This Danish Lutheran church is located at Saint Katharine’s Precinct, at the north west corner of the Outer Circle, off Albany Street. The Danish Church in London has had a presence in London since 1692. The Royal Danish Embassy played a significant role in negotiations with The Crown Estate, leading to the Danish congregation relocating to the historic St. Katharine’s Church in Regent’s Park in 1952. The nearest London Underground stations are Camden Town or Great Portland Street. The building is the former Anglican chapel of St Katharine’s Hospital, retaining its original dedication to Saint Katharine. It was built in 1826-8. The architect was Ambrose Poynter. It has been Grade II* listed since 1954
From 1696 to 1870 there was a Danish church in Wellclose Square. It was built by Caius Gabriel Cibber who was born in Denmark. His wooden figures of Moses and Saint John the Baptist were taken from the original church and placed in St. Katharine’s.
A hammer test in November 2014 proved that the façade needed a thorough renovation. What was initially a cleaning and masonry repair project turned out to be more complicated than planned. A survey revealed previously hidden gaps at high level in the turrets caused by erosion of the iron structures, posing severe danger of collapse. Restoring structural stability shot to the top priority. A band of brand-new stones is now visible near the top of the turrets, marking the spot where a new steel structure is now securing the turrets. The Danish Church in London appears again a bright and beautiful sight from Regent’s Park. The Bath stone façade has been steam cleaned, stones repaired where needed, all damaged mortar has been repaired, the parapets rebuilt and pinnacles made safe. The renovation received support from the Heritage Lottery Fund (now: The National Lottery).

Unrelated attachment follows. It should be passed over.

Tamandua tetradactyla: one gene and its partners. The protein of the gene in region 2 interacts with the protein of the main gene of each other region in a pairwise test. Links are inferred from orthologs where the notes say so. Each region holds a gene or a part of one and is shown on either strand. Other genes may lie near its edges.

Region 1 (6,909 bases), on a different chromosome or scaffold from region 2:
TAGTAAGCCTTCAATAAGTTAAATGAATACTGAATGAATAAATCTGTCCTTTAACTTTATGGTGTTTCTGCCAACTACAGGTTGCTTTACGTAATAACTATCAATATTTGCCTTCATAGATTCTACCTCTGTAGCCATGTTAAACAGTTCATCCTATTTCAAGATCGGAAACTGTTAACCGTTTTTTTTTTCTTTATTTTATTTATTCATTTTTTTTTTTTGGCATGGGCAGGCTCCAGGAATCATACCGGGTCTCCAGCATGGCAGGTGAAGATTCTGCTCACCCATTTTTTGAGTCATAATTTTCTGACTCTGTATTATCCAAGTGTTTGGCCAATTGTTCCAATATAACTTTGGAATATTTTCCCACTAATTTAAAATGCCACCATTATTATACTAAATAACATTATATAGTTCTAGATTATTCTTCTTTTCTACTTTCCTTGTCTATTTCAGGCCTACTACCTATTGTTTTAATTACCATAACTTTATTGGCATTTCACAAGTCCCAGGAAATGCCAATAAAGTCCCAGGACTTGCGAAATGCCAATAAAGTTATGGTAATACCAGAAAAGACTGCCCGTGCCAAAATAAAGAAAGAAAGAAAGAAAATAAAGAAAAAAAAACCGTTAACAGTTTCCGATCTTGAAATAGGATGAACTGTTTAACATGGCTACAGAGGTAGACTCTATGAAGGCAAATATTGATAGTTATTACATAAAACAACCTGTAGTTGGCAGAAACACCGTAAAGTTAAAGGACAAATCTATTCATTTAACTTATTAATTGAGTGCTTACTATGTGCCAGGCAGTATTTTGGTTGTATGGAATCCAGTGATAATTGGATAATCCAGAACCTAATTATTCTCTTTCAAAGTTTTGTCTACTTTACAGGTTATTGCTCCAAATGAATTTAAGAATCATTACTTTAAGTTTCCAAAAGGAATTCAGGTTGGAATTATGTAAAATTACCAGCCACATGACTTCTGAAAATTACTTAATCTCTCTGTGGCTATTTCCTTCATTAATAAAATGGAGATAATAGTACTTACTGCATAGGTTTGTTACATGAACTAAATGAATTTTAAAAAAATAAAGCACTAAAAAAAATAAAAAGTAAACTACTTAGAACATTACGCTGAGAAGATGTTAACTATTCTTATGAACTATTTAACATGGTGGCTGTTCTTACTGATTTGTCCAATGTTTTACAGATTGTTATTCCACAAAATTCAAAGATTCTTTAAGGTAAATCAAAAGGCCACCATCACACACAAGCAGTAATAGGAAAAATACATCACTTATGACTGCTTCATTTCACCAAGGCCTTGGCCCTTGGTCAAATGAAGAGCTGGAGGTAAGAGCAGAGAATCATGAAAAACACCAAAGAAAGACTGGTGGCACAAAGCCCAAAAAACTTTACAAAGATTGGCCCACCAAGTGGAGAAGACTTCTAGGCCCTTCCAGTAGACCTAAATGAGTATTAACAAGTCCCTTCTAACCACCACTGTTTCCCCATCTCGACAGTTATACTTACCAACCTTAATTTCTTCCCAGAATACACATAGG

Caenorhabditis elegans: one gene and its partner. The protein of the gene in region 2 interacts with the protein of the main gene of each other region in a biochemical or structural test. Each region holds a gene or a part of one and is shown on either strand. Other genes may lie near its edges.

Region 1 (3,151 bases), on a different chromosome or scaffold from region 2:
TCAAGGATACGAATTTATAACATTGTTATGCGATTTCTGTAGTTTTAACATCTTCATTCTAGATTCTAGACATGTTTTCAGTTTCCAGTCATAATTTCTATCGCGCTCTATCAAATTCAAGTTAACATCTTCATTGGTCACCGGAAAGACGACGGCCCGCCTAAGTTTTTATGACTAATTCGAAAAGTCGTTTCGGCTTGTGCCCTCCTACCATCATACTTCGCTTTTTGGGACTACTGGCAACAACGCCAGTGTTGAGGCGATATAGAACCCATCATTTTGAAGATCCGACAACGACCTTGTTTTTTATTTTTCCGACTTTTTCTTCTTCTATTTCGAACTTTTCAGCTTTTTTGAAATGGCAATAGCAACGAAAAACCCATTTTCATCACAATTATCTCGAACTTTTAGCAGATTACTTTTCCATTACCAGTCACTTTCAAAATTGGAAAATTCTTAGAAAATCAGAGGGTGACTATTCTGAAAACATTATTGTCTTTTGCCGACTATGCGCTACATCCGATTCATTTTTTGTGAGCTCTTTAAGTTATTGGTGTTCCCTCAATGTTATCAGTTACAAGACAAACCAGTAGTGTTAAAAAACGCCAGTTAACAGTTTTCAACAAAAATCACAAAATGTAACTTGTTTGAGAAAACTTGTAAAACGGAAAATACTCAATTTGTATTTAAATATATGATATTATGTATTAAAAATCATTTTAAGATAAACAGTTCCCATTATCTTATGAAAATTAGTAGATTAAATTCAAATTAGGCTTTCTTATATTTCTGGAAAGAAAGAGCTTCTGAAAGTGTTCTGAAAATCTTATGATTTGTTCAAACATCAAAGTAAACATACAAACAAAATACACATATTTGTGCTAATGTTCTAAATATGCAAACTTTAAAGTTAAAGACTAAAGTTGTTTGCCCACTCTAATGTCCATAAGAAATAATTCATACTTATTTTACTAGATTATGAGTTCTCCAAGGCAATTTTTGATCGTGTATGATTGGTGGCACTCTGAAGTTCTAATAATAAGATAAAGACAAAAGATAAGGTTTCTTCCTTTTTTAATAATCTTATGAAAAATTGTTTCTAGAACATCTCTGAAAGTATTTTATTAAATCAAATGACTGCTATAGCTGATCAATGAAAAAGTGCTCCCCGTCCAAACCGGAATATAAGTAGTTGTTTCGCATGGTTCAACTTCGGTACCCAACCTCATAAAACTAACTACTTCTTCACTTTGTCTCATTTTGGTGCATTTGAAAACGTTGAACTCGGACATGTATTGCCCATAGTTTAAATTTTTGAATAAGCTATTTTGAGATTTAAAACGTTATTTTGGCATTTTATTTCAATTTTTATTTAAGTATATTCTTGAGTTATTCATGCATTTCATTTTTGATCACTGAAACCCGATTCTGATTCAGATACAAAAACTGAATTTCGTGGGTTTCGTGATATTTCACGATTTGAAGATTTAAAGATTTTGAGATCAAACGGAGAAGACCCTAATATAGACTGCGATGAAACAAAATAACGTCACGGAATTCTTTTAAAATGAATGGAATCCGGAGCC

Over the past few years, the Danish Church has been planning and fundraising for a further major refurbishment project of the church. The project was initiated in the summer of 2017 with donations by the A.P. Møller Foundation, the Queen Margrethe and Prince Henrik’s Fund, The Oak Foundation, the Aage and Johanne Louis-Hansen’s Fund, the Villum Foundation, and others.